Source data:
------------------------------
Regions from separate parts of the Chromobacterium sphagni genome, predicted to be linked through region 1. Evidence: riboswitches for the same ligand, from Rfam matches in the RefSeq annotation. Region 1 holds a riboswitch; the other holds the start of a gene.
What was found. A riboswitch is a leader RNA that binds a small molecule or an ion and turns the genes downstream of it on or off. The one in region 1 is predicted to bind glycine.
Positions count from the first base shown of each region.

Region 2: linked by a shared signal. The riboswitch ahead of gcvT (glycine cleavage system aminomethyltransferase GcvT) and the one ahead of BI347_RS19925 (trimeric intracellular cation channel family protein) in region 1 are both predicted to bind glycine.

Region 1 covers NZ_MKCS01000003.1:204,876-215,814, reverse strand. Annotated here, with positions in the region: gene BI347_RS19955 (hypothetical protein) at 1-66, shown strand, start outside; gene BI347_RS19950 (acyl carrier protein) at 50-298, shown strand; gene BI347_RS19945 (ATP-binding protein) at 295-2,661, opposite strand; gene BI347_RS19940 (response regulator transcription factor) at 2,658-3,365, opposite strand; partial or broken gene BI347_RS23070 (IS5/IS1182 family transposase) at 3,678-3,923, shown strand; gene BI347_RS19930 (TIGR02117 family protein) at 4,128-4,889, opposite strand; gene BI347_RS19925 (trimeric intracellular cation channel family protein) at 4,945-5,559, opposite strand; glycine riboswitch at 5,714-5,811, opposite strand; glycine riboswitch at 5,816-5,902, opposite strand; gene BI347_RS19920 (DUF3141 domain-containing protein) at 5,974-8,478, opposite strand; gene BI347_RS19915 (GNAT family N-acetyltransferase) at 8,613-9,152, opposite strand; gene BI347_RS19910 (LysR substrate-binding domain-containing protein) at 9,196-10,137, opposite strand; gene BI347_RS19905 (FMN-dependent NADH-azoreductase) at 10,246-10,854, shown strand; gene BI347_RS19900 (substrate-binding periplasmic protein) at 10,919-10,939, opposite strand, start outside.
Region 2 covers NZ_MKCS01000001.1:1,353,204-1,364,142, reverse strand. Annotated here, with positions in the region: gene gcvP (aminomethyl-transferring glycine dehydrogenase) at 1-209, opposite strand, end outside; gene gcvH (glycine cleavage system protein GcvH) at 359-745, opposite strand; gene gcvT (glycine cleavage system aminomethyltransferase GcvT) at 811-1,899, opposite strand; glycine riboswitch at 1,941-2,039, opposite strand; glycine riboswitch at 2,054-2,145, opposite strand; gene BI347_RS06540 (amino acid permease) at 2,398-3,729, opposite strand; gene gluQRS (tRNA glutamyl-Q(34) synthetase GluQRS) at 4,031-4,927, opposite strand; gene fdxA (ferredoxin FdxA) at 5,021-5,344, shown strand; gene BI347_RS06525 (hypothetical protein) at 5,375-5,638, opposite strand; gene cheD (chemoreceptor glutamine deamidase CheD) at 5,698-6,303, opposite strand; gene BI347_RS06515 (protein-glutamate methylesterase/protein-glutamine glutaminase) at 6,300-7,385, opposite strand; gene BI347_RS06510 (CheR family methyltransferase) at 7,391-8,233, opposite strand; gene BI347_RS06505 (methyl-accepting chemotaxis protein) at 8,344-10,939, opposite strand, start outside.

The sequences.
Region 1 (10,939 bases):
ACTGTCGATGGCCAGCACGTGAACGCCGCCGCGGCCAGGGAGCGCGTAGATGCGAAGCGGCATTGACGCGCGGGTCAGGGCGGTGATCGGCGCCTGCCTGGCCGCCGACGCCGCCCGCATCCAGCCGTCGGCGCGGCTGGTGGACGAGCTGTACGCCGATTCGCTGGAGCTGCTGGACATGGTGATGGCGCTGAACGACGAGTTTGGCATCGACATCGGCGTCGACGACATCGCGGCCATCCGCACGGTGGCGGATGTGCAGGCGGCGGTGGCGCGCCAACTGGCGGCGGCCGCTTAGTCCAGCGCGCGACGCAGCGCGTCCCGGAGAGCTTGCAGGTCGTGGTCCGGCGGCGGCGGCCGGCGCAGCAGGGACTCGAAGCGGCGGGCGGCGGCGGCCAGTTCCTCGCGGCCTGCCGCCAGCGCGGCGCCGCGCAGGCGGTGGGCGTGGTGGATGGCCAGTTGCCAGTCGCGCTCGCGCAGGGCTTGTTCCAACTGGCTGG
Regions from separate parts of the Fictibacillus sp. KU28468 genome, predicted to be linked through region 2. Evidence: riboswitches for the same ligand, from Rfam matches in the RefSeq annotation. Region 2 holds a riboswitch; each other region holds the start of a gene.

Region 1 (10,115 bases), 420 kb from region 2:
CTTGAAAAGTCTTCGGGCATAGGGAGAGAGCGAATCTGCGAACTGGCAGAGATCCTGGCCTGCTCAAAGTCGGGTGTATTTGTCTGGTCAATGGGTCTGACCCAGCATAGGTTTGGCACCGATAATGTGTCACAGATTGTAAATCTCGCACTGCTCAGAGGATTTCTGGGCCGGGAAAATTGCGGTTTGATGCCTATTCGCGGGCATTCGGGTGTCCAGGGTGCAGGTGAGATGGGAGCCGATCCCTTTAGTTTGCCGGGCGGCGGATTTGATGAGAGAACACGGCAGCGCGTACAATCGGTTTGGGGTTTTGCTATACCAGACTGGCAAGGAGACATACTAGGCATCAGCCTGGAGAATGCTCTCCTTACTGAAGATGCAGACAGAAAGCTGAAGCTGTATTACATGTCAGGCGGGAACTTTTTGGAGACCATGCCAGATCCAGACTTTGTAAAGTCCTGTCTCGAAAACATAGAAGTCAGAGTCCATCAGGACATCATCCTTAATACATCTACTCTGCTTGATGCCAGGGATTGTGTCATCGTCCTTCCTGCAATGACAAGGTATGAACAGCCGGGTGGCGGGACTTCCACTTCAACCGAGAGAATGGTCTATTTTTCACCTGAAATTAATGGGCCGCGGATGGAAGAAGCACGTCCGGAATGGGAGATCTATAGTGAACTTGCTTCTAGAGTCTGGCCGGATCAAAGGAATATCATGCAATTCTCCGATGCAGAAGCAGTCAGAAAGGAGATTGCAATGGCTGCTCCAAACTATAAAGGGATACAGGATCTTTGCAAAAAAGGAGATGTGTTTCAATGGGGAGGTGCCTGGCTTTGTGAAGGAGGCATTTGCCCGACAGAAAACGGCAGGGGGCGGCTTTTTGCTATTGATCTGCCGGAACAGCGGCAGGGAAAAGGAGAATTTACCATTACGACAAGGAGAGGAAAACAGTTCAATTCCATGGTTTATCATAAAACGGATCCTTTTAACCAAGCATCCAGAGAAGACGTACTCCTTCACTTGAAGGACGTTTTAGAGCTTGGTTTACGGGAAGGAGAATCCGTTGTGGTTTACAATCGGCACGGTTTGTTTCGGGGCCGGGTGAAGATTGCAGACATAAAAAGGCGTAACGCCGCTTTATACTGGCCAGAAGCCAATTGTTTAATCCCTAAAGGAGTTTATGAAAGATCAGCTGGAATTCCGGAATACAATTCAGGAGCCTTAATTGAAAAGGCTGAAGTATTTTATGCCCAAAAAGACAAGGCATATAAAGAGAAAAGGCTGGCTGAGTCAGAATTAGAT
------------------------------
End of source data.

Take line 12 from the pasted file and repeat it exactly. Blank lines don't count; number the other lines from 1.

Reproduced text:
CTTGAAAAGTCTTCGGGCATAGGGAGAGAGCGAATCTGCGAACTGGCAGAGATCCTGGCCTGCTCAAAGTCGGGTGTATTTGTCTGGTCAATGGGTCTGACCCAGCATAGGTTTGGCACCGATAATGTGTCACAGATTGTAAATCTCGCACTGCTCAGAGGATTTCTGGGCCGGGAAAATTGCGGTTTGATGCCTATTCGCGGGCATTCGGGTGTCCAGGGTGCAGGTGAGATGGGAGCCGATCCCTTTAGTTTGCCGGGCGGCGGATTTGATGAGAGAACACGGCAGCGCGTACAATCGGTTTGGGGTTTTGCTATACCAGACTGGCAAGGAGACATACTAGGCATCAGCCTGGAGAATGCTCTCCTTACTGAAGATGCAGACAGAAAGCTGAAGCTGTATTACATGTCAGGCGGGAACTTTTTGGAGACCATGCCAGATCCAGACTTTGTAAAGTCCTGTCTCGAAAACATAGAAGTCAGAGTCCATCAGGACATCATCCTTAATACATCTACTCTGCTTGATGCCAGGGATTGTGTCATCGTCCTTCCTGCAATGACAAGGTATGAACAGCCGGGTGGCGGGACTTCCACTTCAACCGAGAGAATGGTCTATTTTTCACCTGAAATTAATGGGCCGCGGATGGAAGAAGCACGTCCGGAATGGGAGATCTATAGTGAACTTGCTTCTAGAGTCTGGCCGGATCAAAGGAATATCATGCAATTCTCCGATGCAGAAGCAGTCAGAAAGGAGATTGCAATGGCTGCTCCAAACTATAAAGGGATACAGGATCTTTGCAAAAAAGGAGATGTGTTTCAATGGGGAGGTGCCTGGCTTTGTGAAGGAGGCATTTGCCCGACAGAAAACGGCAGGGGGCGGCTTTTTGCTATTGATCTGCCGGAACAGCGGCAGGGAAAAGGAGAATTTACCATTACGACAAGGAGAGGAAAACAGTTCAATTCCATGGTTTATCATAAAACGGATCCTTTTAACCAAGCATCCAGAGAAGACGTACTCCTTCACTTGAAGGACGTTTTAGAGCTTGGTTTACGGGAAGGAGAATCCGTTGTGGTTTACAATCGGCACGGTTTGTTTCGGGGCCGGGTGAAGATTGCAGACATAAAAAGGCGTAACGCCGCTTTATACTGGCCAGAAGCCAATTGTTTAATCCCTAAAGGAGTTTATGAAAGATCAGCTGGAATTCCGGAATACAATTCAGGAGCCTTAATTGAAAAGGCTGAAGTATTTTATGCCCAAAAAGACAAGGCATATAAAGAGAAAAGGCTGGCTGAGTCAGAATTAGAT